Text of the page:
Or playing an actual tennis game against some Pro-Am (former champions) pairs. I assume they have to let you win some points if you’re going to be paying upwards of 100,000 SPG points for the experience…

If you’re going

I believe you can still get grounds passes for the first week, which represent good value because they give you access to all the courts except Arthur Ashe. You can also go for the qualifying rounds which are absolutely free. Yes, you won’t see the big names, but I assure you that the quality of tennis you see will be much higher than anything you’ve ever seen in Singapore.

Bonus Material

I was only going to be able to catch the second week of the US Open because of work commitments in the first week, but I had two weeks in the States in total. That posed the question- what to do in the second week?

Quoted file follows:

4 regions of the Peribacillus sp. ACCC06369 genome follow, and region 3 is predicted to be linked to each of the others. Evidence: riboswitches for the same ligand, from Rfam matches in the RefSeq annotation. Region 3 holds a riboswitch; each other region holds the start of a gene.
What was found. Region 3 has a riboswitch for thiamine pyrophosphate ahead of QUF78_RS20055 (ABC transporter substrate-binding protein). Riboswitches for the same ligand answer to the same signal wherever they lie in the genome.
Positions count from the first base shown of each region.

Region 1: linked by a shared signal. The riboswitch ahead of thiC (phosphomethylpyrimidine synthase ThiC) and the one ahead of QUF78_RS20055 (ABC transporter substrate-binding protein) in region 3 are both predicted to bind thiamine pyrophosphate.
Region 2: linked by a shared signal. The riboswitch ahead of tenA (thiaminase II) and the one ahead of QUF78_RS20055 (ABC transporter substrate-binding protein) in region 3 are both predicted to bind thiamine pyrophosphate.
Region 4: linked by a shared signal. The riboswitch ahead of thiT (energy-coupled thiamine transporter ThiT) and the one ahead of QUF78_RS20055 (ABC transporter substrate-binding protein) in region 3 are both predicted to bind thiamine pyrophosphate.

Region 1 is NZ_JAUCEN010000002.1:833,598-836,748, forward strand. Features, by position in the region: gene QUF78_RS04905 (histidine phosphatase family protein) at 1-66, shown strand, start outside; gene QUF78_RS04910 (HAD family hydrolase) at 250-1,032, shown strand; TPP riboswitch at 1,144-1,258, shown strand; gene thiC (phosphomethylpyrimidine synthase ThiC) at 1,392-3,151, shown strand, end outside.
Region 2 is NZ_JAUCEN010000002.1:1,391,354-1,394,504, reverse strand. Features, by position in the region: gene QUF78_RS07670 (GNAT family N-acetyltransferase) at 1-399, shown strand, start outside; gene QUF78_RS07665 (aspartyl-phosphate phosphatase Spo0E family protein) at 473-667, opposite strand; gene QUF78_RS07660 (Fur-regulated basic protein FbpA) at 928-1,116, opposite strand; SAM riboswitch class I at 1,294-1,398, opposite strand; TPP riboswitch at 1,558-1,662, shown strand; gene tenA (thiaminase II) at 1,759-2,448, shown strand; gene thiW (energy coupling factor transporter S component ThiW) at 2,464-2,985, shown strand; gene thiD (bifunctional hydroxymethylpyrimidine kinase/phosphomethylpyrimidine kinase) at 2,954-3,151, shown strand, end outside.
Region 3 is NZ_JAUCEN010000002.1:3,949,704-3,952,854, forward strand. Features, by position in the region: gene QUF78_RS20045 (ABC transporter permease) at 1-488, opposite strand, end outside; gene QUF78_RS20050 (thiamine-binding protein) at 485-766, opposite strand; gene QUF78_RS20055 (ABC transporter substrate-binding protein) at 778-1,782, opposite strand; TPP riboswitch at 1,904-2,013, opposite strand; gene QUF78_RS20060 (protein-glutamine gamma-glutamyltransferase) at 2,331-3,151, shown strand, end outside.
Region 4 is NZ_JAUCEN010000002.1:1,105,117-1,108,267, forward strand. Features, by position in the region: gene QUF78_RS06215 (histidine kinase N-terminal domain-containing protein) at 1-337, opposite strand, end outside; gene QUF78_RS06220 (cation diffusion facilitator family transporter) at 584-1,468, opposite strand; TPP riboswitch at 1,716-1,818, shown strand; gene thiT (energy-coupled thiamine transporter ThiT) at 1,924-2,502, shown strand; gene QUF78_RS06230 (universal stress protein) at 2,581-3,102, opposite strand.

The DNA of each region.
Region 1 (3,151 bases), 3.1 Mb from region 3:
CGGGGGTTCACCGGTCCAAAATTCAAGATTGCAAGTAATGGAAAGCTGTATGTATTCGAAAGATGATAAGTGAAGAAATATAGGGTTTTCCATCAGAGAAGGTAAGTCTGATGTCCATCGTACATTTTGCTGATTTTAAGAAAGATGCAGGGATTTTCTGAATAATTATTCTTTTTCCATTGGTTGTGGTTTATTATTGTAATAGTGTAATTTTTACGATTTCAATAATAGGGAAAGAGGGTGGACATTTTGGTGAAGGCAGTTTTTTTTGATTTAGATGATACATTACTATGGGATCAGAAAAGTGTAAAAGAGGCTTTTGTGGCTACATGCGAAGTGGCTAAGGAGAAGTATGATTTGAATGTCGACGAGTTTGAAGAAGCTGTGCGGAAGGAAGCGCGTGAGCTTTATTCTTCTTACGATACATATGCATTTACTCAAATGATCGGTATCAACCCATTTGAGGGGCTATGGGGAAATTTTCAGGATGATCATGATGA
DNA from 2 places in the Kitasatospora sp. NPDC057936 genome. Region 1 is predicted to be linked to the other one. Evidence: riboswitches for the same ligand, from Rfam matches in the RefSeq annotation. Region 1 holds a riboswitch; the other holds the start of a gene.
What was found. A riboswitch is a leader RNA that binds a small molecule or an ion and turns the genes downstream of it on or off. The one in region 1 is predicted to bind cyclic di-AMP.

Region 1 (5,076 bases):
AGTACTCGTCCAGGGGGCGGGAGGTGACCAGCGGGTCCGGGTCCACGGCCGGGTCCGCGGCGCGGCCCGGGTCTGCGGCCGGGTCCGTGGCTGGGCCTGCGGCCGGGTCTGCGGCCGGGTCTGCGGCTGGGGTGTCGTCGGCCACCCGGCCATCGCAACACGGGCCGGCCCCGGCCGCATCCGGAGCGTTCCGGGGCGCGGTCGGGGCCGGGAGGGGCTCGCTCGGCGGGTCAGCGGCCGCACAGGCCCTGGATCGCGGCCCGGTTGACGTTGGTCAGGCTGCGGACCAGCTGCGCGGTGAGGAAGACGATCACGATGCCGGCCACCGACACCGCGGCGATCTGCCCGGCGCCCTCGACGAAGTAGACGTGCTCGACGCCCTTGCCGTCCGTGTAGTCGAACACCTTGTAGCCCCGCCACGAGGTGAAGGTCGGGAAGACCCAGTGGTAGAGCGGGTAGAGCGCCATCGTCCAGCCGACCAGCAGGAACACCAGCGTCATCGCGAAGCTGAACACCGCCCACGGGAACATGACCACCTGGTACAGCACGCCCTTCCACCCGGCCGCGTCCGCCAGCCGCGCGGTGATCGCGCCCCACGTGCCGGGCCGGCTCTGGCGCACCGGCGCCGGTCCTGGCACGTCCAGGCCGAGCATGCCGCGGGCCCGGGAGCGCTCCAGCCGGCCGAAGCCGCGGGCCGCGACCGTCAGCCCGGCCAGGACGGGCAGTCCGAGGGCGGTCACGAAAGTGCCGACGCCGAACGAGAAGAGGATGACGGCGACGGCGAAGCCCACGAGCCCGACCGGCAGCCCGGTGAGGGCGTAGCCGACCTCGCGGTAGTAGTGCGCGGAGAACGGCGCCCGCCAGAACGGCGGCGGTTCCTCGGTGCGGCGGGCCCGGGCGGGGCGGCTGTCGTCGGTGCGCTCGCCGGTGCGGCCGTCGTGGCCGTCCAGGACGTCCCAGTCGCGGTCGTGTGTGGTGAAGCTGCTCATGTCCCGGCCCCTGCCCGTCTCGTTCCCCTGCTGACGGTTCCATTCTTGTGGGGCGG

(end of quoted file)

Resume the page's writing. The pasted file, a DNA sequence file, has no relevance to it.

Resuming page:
My first thought was to head across to the West Coast for more of the same old, same old, but then I realised- what about DC? I could finally put all that House of Cards trivia to good use.

The competition on the New York DC route means that you can find return airfare for just under S$200, which I thought was an ok enough deal. I could also take the train, but the journey time is about 3.5 hours.


In Washington DC I had another issue- should I spend 40,000 points for my 5 night stay at the Le Meridien Arlington, or go with something more economical like AirBnB? My SPG points account had already taken a huge beating from that 50,000 US Open redemption plus 48,000 points for the NY stay.